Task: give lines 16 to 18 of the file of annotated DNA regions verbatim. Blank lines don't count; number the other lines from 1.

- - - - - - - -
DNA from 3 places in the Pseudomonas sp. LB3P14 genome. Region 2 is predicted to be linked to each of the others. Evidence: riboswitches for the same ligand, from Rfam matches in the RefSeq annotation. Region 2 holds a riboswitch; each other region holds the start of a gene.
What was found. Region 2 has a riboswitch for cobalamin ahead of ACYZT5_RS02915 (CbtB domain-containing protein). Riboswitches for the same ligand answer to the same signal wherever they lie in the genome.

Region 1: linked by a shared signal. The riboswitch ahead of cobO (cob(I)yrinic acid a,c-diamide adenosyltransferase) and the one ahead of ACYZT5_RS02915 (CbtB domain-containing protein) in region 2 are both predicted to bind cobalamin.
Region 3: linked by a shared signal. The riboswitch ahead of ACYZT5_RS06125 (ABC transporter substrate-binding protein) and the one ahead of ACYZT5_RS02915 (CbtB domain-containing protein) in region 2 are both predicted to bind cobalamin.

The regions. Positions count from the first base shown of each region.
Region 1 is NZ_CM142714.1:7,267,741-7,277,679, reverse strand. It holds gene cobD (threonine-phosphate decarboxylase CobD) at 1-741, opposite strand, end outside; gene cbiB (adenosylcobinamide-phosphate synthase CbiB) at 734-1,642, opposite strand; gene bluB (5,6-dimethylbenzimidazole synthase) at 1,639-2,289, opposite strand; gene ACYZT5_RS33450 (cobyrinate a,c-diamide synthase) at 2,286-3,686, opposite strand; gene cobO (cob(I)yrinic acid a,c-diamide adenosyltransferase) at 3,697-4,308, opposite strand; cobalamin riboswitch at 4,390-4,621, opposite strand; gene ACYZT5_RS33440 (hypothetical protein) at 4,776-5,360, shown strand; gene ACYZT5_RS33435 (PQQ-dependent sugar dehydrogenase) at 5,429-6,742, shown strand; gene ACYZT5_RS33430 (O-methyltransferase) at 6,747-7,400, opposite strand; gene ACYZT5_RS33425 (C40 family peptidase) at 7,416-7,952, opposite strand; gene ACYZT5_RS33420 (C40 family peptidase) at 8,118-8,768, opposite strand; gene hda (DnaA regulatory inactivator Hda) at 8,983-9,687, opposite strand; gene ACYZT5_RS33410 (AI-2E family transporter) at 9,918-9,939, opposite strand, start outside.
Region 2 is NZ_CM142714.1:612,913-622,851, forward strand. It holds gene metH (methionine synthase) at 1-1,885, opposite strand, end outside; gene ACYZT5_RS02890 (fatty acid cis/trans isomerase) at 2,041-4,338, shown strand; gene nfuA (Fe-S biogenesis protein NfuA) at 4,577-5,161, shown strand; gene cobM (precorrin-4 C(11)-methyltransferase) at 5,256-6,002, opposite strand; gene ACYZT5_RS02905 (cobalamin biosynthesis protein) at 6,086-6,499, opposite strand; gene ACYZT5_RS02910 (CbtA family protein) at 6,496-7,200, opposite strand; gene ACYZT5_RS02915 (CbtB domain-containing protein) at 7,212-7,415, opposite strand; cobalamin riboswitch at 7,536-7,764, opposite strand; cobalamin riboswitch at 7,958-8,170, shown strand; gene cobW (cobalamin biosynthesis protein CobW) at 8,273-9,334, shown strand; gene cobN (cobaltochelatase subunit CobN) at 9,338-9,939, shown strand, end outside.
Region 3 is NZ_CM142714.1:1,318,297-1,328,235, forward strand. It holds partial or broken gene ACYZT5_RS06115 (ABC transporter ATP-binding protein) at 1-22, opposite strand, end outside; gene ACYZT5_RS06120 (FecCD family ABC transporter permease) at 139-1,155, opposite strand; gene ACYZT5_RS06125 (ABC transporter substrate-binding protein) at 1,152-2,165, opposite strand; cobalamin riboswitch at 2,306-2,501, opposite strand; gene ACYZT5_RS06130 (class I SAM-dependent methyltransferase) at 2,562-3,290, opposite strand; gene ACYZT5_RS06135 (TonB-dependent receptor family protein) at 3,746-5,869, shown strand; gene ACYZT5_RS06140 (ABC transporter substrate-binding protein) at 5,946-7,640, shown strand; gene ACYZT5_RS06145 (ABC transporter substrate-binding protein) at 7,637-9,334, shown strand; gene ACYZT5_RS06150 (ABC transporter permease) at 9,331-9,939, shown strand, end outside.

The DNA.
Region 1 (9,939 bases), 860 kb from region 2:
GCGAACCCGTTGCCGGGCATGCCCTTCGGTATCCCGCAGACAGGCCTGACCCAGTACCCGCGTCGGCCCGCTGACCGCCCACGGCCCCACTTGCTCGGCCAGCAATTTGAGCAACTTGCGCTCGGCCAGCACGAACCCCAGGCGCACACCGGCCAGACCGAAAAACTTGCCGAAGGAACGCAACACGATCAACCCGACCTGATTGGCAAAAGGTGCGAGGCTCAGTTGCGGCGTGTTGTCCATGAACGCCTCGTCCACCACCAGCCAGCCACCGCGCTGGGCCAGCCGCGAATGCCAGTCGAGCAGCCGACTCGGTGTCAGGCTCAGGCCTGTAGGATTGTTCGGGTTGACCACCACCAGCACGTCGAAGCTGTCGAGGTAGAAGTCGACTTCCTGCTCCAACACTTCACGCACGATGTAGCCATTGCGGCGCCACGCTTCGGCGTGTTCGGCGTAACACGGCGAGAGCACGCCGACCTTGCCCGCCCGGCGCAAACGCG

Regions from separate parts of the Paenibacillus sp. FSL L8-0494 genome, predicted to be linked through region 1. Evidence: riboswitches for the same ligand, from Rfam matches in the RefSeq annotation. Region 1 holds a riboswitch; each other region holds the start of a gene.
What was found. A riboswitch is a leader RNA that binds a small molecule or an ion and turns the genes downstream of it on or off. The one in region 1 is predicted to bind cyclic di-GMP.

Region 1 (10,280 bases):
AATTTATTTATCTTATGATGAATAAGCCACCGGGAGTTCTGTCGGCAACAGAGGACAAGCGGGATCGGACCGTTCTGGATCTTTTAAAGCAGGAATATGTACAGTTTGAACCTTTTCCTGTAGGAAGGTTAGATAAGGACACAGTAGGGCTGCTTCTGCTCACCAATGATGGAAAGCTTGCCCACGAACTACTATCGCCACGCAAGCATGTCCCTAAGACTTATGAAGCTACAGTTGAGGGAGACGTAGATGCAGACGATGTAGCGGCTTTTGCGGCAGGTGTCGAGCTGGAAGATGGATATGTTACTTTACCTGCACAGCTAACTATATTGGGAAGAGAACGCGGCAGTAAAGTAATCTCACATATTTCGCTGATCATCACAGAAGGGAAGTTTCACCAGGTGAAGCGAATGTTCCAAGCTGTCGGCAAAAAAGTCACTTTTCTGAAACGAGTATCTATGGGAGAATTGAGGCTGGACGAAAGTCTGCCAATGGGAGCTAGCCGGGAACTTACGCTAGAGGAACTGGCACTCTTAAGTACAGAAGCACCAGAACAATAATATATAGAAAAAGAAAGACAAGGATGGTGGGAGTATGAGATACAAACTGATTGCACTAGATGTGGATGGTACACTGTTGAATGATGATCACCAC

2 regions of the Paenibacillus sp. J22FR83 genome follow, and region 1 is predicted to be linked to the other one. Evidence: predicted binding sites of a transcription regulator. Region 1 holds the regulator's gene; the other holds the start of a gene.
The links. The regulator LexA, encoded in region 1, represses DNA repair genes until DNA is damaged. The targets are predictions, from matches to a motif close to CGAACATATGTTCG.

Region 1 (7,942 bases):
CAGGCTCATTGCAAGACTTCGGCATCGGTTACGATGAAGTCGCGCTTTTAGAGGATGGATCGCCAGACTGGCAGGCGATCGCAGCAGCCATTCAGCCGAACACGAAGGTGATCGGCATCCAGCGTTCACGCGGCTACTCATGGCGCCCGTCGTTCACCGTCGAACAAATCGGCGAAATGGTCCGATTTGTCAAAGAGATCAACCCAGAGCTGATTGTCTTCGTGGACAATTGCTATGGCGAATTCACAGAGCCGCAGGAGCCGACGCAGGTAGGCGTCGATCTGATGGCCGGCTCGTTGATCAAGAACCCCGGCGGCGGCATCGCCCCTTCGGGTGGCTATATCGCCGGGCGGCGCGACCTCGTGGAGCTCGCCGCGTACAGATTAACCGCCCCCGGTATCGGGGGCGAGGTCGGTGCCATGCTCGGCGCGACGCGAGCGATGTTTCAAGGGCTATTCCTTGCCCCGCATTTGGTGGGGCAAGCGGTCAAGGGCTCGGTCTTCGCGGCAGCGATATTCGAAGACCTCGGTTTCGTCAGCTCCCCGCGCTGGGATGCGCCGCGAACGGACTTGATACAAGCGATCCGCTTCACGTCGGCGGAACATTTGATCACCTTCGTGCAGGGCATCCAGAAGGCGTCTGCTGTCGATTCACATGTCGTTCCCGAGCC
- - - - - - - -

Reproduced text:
2 regions of the Paenibacillus sp. J22FR83 genome follow, and region 1 is predicted to be linked to the other one. Evidence: predicted binding sites of a transcription regulator. Region 1 holds the regulator's gene; the other holds the start of a gene.
The links. The regulator LexA, encoded in region 1, represses DNA repair genes until DNA is damaged. The targets are predictions, from matches to a motif close to CGAACATATGTTCG.

Region 1 (7,942 bases):